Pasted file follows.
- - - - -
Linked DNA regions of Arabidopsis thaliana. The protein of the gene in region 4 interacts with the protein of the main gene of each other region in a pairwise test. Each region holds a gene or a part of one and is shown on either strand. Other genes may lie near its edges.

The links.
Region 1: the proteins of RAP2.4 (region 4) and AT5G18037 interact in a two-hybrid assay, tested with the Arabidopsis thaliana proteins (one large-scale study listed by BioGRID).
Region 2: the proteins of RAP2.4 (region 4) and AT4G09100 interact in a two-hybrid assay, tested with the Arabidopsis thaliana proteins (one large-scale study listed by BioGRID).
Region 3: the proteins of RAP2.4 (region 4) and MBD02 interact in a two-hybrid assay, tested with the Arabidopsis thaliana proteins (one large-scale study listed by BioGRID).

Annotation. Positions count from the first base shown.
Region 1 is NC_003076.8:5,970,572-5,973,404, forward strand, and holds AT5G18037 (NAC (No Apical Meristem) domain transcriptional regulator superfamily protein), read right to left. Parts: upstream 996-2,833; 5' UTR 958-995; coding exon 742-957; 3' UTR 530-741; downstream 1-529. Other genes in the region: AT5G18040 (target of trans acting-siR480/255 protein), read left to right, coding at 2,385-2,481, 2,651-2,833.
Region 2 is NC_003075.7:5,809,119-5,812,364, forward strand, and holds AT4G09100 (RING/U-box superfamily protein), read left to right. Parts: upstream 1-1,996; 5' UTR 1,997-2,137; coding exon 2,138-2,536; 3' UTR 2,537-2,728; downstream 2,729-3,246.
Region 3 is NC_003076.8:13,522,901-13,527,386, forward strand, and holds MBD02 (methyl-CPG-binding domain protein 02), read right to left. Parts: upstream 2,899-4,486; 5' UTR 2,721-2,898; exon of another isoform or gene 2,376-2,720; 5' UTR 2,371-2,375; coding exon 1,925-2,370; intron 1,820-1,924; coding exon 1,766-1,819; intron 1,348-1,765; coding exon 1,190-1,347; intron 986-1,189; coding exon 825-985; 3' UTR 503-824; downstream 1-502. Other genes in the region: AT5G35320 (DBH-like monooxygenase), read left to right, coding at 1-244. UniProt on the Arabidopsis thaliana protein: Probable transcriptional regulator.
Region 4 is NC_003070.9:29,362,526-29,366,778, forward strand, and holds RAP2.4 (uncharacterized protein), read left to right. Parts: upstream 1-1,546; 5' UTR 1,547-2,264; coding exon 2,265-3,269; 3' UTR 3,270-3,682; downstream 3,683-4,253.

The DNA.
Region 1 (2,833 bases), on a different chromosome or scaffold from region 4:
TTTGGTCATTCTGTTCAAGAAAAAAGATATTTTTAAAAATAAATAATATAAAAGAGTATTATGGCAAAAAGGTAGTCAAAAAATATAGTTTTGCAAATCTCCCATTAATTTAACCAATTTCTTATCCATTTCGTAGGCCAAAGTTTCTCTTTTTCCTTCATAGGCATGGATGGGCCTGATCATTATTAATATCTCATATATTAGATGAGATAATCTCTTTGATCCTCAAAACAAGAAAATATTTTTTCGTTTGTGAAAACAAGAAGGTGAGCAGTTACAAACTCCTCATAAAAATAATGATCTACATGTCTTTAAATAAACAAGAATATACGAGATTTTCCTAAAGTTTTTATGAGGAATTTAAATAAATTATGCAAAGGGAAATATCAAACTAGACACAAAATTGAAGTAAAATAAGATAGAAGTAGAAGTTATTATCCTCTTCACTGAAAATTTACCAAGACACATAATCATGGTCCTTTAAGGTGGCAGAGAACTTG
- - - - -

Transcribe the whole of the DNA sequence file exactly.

Linked DNA regions of Arabidopsis thaliana. The protein of the gene in region 4 interacts with the protein of the main gene of each other region in a pairwise test. Each region holds a gene or a part of one and is shown on either strand. Other genes may lie near its edges.

The links.
Region 1: the proteins of RAP2.4 (region 4) and AT5G18037 interact in a two-hybrid assay, tested with the Arabidopsis thaliana proteins (one large-scale study listed by BioGRID).
Region 2: the proteins of RAP2.4 (region 4) and AT4G09100 interact in a two-hybrid assay, tested with the Arabidopsis thaliana proteins (one large-scale study listed by BioGRID).
Region 3: the proteins of RAP2.4 (region 4) and MBD02 interact in a two-hybrid assay, tested with the Arabidopsis thaliana proteins (one large-scale study listed by BioGRID).

Annotation. Positions count from the first base shown.
Region 1 is NC_003076.8:5,970,572-5,973,404, forward strand, and holds AT5G18037 (NAC (No Apical Meristem) domain transcriptional regulator superfamily protein), read right to left. Parts: upstream 996-2,833; 5' UTR 958-995; coding exon 742-957; 3' UTR 530-741; downstream 1-529. Other genes in the region: AT5G18040 (target of trans acting-siR480/255 protein), read left to right, coding at 2,385-2,481, 2,651-2,833.
Region 2 is NC_003075.7:5,809,119-5,812,364, forward strand, and holds AT4G09100 (RING/U-box superfamily protein), read left to right. Parts: upstream 1-1,996; 5' UTR 1,997-2,137; coding exon 2,138-2,536; 3' UTR 2,537-2,728; downstream 2,729-3,246.
Region 3 is NC_003076.8:13,522,901-13,527,386, forward strand, and holds MBD02 (methyl-CPG-binding domain protein 02), read right to left. Parts: upstream 2,899-4,486; 5' UTR 2,721-2,898; exon of another isoform or gene 2,376-2,720; 5' UTR 2,371-2,375; coding exon 1,925-2,370; intron 1,820-1,924; coding exon 1,766-1,819; intron 1,348-1,765; coding exon 1,190-1,347; intron 986-1,189; coding exon 825-985; 3' UTR 503-824; downstream 1-502. Other genes in the region: AT5G35320 (DBH-like monooxygenase), read left to right, coding at 1-244. UniProt on the Arabidopsis thaliana protein: Probable transcriptional regulator.
Region 4 is NC_003070.9:29,362,526-29,366,778, forward strand, and holds RAP2.4 (uncharacterized protein), read left to right. Parts: upstream 1-1,546; 5' UTR 1,547-2,264; coding exon 2,265-3,269; 3' UTR 3,270-3,682; downstream 3,683-4,253.

The DNA.
Region 1 (2,833 bases), on a different chromosome or scaffold from region 4:
TTTGGTCATTCTGTTCAAGAAAAAAGATATTTTTAAAAATAAATAATATAAAAGAGTATTATGGCAAAAAGGTAGTCAAAAAATATAGTTTTGCAAATCTCCCATTAATTTAACCAATTTCTTATCCATTTCGTAGGCCAAAGTTTCTCTTTTTCCTTCATAGGCATGGATGGGCCTGATCATTATTAATATCTCATATATTAGATGAGATAATCTCTTTGATCCTCAAAACAAGAAAATATTTTTTCGTTTGTGAAAACAAGAAGGTGAGCAGTTACAAACTCCTCATAAAAATAATGATCTACATGTCTTTAAATAAACAAGAATATACGAGATTTTCCTAAAGTTTTTATGAGGAATTTAAATAAATTATGCAAAGGGAAATATCAAACTAGACACAAAATTGAAGTAAAATAAGATAGAAGTAGAAGTTATTATCCTCTTCACTGAAAATTTACCAAGACACATAATCATGGTCCTTTAAGGTGGCAGAGAACTTG